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Making Your Corvette Invisible
Project Shark Attack Goes Stealthy
Sep 7, 2007
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Making Your Corvette Invisible
Project Shark Attack now will be invisible to all radar/laser attacks.
Our K40 Electronics Calibre SL with Front Laser Defuser comes complete and ready to install.
We're going to remove the instrument cluster lens from PSA so we can route the LED wiring. The other concern is where we want to mount the LEDs. There are three Phillips head screws across the top and one on each side that retain the lens. Be careful the screwdriver you're using doesn't hit the lens and scratch it.
Next, we remove the gauge bezel to install the LEDs. If we decide to install the LEDs behind the cluster lens, we'll drill into the gauge bezel. Before drilling into the gauge bezel or any panel for that matter, it's a good idea to check the area behind the panel to be drilled to avoid unnecessary damage.
If we decided to install the LEDs in the gauge bezel, a Unibit drill bit is used on the first step or 1/4-inch. Unibits drill round holes unlike a standard drill bit, which leaves a triangulated hole. Once the hole is drilled in the gauge bezel, another hole would be drilled in the gauge panel for the wires to pass through.
The LEDs should push through the drilled hole and fit tight without any adhesives if done properly. We opted to use the pods that are provided because of the gauge panel recess. If the sound system is cranked up (so you cannot hear the sound warning), the LEDs provide another warning. we felt placing the LEDs in the gauge cluster would limit their view. There are two LEDs: one for the front radar and one for the rear radar notification.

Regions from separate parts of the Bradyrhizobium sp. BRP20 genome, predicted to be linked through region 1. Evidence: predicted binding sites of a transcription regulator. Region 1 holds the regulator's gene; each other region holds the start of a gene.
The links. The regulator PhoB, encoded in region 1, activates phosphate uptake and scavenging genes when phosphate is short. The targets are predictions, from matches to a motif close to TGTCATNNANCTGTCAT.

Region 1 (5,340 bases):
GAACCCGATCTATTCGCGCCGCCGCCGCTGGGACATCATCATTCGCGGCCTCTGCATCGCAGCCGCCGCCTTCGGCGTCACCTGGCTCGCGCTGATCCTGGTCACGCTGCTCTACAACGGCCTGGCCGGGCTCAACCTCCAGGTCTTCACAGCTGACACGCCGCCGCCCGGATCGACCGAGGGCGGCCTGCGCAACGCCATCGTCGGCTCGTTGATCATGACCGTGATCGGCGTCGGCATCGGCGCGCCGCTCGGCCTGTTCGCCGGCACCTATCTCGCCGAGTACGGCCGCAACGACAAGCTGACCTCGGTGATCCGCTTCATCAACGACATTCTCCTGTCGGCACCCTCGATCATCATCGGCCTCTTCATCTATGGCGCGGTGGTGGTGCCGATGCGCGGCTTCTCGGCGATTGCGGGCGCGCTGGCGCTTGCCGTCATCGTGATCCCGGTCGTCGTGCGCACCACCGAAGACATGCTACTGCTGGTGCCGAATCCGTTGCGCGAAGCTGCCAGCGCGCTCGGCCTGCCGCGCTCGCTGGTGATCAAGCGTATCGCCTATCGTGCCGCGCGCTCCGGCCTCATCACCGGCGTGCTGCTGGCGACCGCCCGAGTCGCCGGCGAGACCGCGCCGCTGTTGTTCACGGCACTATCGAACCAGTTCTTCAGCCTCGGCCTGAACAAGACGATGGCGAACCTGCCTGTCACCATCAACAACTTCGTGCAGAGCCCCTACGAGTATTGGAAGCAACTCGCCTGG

Since we opted for the LED pods, holes were drilled to pass the wires through the lens. Be careful drilling into the gauge lens. Clear plastic can be brittle and if the drill bit catches, a crack can occur. We drilled a 1/4-inch hole for the wiring to pass through. This location would also allow removal of the LEDs if we wanted to move them later without any visible effects.
Now we install the gauge lens and drill the hole through the gauge assembly for the wire to be routed through. This is another area to be cautious of. If the drill chuck hits the lens, it will be junk. Be sure to blow out all the debris from the drilling and clean the lens.
The pods are installed on the cluster lens after cleaning the area with alcohol or brake cleaner. The supplied two-sided tape was installed on the pods; then the pods were stuck on the lens.
The LED wiring is routed through the previously drilled holes and into the upper part of the dash. LEDs have different color wiring for the front and rear. Be sure to install the LEDs on the proper side so you know which way the radar is coming at you.
We removed the driver side speaker grille to access the wires after they came out of the gauge panel. A piece of mechanics wire was used to pull the wires eventually under the dash. We don't have speakers in the traditional location in PSA so you would have to remove the speaker for access if the factory speakers were installed.
Now we slip the K40 interior network module in place under the dash. Fairly simple, just placing the unit wherever it will fit is fine. Tie-straps are provided to tie it in place. We tie the interior network module to the steering column. There is plenty of wire lead length on the LEDs and the interior network module. Remember, Blue Tooth technology means no external wires to connect so it can be placed virtually anywhere.